Two groups separated by a shared goal: how academic managers and lecturers have embraced the introduction of digital technologies in UK Higher Education
Digital technologies have been widely used in higher education (HE) for years, and the benefits have been recognised by both students and academics. Although many universities have developed their own digital technology strategies, many do not share either their vision or implementation strategies with staff.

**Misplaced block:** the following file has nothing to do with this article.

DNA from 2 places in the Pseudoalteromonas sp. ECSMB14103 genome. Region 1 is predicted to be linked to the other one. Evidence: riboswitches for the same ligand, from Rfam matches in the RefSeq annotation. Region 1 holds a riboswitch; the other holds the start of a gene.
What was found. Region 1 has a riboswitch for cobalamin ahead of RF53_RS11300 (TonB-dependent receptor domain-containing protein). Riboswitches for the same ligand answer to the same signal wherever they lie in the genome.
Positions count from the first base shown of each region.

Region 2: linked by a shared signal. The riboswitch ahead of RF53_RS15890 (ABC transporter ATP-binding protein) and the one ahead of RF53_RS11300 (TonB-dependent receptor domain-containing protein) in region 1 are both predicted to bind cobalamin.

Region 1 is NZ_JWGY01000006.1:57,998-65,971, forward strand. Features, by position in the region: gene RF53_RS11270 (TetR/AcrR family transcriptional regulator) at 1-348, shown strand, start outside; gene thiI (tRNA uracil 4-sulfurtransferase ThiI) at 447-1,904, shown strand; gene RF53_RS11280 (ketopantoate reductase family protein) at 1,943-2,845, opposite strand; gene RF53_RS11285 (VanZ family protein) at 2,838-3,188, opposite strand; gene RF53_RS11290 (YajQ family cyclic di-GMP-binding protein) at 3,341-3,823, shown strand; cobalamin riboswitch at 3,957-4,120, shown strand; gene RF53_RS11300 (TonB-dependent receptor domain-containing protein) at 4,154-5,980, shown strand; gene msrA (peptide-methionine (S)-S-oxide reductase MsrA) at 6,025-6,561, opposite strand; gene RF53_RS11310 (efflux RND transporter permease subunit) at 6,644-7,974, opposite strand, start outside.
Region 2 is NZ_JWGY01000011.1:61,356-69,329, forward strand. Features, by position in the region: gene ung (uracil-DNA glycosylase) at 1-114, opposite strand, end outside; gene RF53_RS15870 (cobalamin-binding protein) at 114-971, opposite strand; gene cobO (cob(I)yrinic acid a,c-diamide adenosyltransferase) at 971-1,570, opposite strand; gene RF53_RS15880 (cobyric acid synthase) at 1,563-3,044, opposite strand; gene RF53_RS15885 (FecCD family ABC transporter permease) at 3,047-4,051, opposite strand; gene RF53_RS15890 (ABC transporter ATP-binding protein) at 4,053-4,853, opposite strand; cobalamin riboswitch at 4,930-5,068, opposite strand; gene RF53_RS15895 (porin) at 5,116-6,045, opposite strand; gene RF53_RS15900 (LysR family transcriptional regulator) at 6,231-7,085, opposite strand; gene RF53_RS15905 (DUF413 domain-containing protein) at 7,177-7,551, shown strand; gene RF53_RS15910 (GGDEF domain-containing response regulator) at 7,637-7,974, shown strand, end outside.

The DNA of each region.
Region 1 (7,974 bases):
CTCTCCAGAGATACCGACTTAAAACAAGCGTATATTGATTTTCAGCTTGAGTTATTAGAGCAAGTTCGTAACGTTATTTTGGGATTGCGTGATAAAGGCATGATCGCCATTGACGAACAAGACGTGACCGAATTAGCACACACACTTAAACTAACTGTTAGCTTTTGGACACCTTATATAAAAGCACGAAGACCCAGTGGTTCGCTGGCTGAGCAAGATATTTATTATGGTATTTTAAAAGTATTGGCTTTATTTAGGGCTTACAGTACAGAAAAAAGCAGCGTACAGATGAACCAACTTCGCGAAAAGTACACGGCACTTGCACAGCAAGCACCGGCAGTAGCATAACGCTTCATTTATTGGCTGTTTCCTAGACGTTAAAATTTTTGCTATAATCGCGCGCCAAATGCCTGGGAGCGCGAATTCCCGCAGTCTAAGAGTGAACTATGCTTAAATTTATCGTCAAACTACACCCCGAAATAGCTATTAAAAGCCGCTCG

This research explores differences and similarities in the perception of digital technology by lecturers and academic managers. The purpose of this paper is to compare and contrast motivations, barriers and support systems required for the use and adoption of digital strategies. Interviews were conducted with a group of 20 lecturers and academic managers in the HE sector. The results reveal that both groups shared a common view that the introduction of digital technology can have a clear set of benefits to students; however, their motivations for introducing new approaches differed significantly. Whilst it is important not to generalise too much given the lack of homogeneity in the two groups and also the crossover between managers and lecturers, managers tended to take a performance goal-based approach to its introduction whilst lecturers were more learning goal orientated. This difference can cause significant difficulties in the implementation of new approaches to learning.
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